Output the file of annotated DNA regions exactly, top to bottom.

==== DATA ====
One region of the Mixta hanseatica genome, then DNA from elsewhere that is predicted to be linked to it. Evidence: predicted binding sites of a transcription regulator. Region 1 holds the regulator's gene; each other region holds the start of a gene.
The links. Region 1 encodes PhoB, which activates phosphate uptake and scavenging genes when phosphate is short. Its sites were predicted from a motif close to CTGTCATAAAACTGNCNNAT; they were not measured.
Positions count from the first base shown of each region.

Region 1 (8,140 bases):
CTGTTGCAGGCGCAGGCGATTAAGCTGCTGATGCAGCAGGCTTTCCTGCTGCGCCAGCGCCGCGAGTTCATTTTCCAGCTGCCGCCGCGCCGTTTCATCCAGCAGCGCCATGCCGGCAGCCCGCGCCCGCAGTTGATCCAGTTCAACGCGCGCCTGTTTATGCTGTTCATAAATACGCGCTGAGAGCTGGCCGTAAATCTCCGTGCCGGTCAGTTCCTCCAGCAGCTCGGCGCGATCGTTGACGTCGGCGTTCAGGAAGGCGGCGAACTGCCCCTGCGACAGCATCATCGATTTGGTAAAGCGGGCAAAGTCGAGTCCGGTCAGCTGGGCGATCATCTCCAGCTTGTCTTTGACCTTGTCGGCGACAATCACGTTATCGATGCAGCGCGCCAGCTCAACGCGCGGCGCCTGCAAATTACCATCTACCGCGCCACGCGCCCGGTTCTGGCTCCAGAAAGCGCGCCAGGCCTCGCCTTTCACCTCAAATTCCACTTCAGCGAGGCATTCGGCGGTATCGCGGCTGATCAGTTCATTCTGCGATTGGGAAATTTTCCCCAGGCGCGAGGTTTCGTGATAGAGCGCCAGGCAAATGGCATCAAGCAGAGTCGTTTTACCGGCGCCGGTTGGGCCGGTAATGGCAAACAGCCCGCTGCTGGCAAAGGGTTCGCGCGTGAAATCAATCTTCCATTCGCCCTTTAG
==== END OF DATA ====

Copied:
One region of the Mixta hanseatica genome, then DNA from elsewhere that is predicted to be linked to it. Evidence: predicted binding sites of a transcription regulator. Region 1 holds the regulator's gene; each other region holds the start of a gene.
The links. Region 1 encodes PhoB, which activates phosphate uptake and scavenging genes when phosphate is short. Its sites were predicted from a motif close to CTGTCATAAAACTGNCNNAT; they were not measured.
Positions count from the first base shown of each region.

Region 1 (8,140 bases):
CTGTTGCAGGCGCAGGCGATTAAGCTGCTGATGCAGCAGGCTTTCCTGCTGCGCCAGCGCCGCGAGTTCATTTTCCAGCTGCCGCCGCGCCGTTTCATCCAGCAGCGCCATGCCGGCAGCCCGCGCCCGCAGTTGATCCAGTTCAACGCGCGCCTGTTTATGCTGTTCATAAATACGCGCTGAGAGCTGGCCGTAAATCTCCGTGCCGGTCAGTTCCTCCAGCAGCTCGGCGCGATCGTTGACGTCGGCGTTCAGGAAGGCGGCGAACTGCCCCTGCGACAGCATCATCGATTTGGTAAAGCGGGCAAAGTCGAGTCCGGTCAGCTGGGCGATCATCTCCAGCTTGTCTTTGACCTTGTCGGCGACAATCACGTTATCGATGCAGCGCGCCAGCTCAACGCGCGGCGCCTGCAAATTACCATCTACCGCGCCACGCGCCCGGTTCTGGCTCCAGAAAGCGCGCCAGGCCTCGCCTTTCACCTCAAATTCCACTTCAGCGAGGCATTCGGCGGTATCGCGGCTGATCAGTTCATTCTGCGATTGGGAAATTTTCCCCAGGCGCGAGGTTTCGTGATAGAGCGCCAGGCAAATGGCATCAAGCAGAGTCGTTTTACCGGCGCCGGTTGGGCCGGTAATGGCAAACAGCCCGCTGCTGGCAAAGGGTTCGCGCGTGAAATCAATCTTCCATTCGCCCTTTAG